Blues City by Ishmael Reed
A Walk in Oakland (Crown Journeys)

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Oakland is a blues city, brawling and husky . . .

Often overshadowed by San Francisco, its twinkling sister city across the Bay, Oakland is itself an American wonder. The city is surrounded by and filled with natural beauty—mountains and hills and lakes and a bay—and architecture that mirrors its history as a Spanish mission, Gold Rush outpost, and home of the West’s most devious robber barons. It’s also a city of artists and blue-collar workers, the birthplace of the Black Panthers, neighbor to Berkeley, and home to a vibrant and volatile stew of immigrants and refugees.

In Blues City, Ishmael Reed, one of our most brilliant essayists, takes us on a tour of Oakland, exploring its fascinating history, its beautiful hills and waterfronts, and its odd cultural juxtapositions. He takes us into a year in the life of this amazing city, to black cowboy parades and Indian powwows, to Black Panther reunions and Gay Pride concerts, to a Japanese jazz club where a Lakota musician plays Coltrane’s “Naima.” Reed provides a fascinating tour of an un-tamed, unruly western outpost set against the backdrop of political intrigues, ethnic rivalries, and a gentrification-obsessed mayor, opening our eyes not only to a singular city, but to a newly emerging America.

From the Hardcover edition.

About Ishmael Reed

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Ishmael Reed is the author of over twenty-five books—including Mumbo Jumbo, The Last Days of Louisiana Red, Yellow Back Radio Broke-Down and Juice!. He is also a publisher, television producer, songwriter, radio and television commentator, lecturer, and has long been devoted to exploring an alternative black aesthetic: the trickster tradition, or “Neo-Hoodooism” as he calls it. Founder of the Before Columbus Foundation, he taught at the University of California, Berkeley for over thirty years, retiring in 2005. In 2003, he received the coveted Otto Award for political theater.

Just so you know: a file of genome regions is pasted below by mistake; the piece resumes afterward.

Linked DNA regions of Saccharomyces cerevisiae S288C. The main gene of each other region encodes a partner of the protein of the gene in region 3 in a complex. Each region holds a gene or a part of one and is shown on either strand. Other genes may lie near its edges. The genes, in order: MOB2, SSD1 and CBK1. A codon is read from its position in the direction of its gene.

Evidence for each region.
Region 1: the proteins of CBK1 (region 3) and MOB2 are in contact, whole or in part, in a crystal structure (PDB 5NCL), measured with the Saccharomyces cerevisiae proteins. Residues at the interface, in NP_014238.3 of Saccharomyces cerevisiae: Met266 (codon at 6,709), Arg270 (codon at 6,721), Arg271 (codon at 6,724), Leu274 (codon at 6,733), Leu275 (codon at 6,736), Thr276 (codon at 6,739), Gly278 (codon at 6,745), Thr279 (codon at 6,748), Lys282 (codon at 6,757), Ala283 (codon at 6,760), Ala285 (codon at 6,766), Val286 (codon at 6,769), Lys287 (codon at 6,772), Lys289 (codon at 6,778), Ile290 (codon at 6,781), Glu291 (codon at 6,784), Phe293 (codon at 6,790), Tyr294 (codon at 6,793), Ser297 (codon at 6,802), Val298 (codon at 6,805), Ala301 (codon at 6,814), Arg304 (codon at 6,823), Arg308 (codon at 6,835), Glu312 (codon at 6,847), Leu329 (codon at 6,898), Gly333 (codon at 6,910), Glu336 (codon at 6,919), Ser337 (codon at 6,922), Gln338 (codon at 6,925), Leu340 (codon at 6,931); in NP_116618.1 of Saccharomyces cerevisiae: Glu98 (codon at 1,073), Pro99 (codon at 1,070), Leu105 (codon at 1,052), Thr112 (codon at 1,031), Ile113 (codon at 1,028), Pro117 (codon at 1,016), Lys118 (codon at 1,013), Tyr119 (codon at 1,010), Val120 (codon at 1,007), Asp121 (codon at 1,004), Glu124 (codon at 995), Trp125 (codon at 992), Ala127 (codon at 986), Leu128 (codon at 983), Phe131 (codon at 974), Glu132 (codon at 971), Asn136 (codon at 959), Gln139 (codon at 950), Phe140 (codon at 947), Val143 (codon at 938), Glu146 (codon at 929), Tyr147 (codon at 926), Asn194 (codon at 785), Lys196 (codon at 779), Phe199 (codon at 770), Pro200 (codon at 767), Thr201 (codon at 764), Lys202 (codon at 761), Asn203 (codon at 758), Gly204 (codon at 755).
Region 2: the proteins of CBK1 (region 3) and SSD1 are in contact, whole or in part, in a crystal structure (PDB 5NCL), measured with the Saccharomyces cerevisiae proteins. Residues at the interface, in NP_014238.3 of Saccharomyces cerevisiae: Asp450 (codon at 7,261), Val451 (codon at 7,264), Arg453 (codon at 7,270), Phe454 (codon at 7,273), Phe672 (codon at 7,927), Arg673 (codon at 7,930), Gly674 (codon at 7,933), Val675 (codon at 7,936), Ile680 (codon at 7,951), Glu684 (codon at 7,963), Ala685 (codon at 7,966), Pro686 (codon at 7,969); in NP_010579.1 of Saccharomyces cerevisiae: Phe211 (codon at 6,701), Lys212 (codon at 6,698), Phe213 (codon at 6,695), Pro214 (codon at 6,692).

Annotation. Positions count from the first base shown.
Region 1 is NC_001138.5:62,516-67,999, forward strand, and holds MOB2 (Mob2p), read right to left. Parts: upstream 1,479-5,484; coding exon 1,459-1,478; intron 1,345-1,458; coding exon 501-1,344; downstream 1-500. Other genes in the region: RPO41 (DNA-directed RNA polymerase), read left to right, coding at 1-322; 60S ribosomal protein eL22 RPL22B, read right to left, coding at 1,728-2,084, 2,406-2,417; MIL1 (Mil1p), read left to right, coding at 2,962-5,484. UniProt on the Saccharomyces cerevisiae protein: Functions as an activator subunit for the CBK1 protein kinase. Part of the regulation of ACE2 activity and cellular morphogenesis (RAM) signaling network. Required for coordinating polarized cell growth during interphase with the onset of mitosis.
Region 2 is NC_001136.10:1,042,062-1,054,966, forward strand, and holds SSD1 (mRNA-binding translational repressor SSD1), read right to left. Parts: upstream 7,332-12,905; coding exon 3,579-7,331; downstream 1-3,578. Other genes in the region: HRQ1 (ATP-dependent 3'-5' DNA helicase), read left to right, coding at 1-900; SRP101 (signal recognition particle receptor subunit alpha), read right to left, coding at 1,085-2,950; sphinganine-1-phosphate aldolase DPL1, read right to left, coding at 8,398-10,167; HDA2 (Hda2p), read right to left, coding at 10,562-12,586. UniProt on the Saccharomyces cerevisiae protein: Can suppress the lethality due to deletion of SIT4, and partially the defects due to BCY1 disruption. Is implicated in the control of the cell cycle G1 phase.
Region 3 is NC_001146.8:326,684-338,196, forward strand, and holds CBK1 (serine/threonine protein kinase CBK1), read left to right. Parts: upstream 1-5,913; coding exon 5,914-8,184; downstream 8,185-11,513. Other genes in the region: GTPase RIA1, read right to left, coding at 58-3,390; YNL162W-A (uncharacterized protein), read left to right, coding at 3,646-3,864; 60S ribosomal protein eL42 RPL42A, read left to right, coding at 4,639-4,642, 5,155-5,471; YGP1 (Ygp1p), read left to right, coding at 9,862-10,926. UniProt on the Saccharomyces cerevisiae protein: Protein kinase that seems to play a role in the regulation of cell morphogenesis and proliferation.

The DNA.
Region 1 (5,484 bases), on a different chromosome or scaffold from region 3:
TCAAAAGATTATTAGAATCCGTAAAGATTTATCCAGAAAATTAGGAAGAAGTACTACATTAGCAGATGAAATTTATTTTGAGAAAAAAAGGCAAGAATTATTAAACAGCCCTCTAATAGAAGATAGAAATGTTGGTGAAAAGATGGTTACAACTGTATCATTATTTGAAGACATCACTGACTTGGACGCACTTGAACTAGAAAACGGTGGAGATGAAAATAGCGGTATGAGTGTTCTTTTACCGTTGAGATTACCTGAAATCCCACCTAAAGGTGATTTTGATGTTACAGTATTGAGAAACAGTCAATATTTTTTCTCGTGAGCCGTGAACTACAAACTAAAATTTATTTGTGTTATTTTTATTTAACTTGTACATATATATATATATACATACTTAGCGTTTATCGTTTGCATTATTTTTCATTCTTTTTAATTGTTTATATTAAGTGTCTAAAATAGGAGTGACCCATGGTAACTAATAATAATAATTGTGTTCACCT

Published December 18, 2007 by Crown. 194 pages
Genres: History, Travel, Literature & Fiction. Non-fiction

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Describing a powwow at Oakland Technical High School, he writes, “As far as I could tell, the eagle dance involved much jerking of the head and twirling about.” On walking tours, Reed tends to simply transcribe the tour leaders’ remarks, a decision that works when the lecturer is eloquent, but le...

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Publishers Weekly

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Attendance was up over the previous parade") to venomous ("the black upper class is kept out of sight, lest some white Americans lose their self-esteem, whose foundation is the myth of black inferiority, their psychological Prozac").

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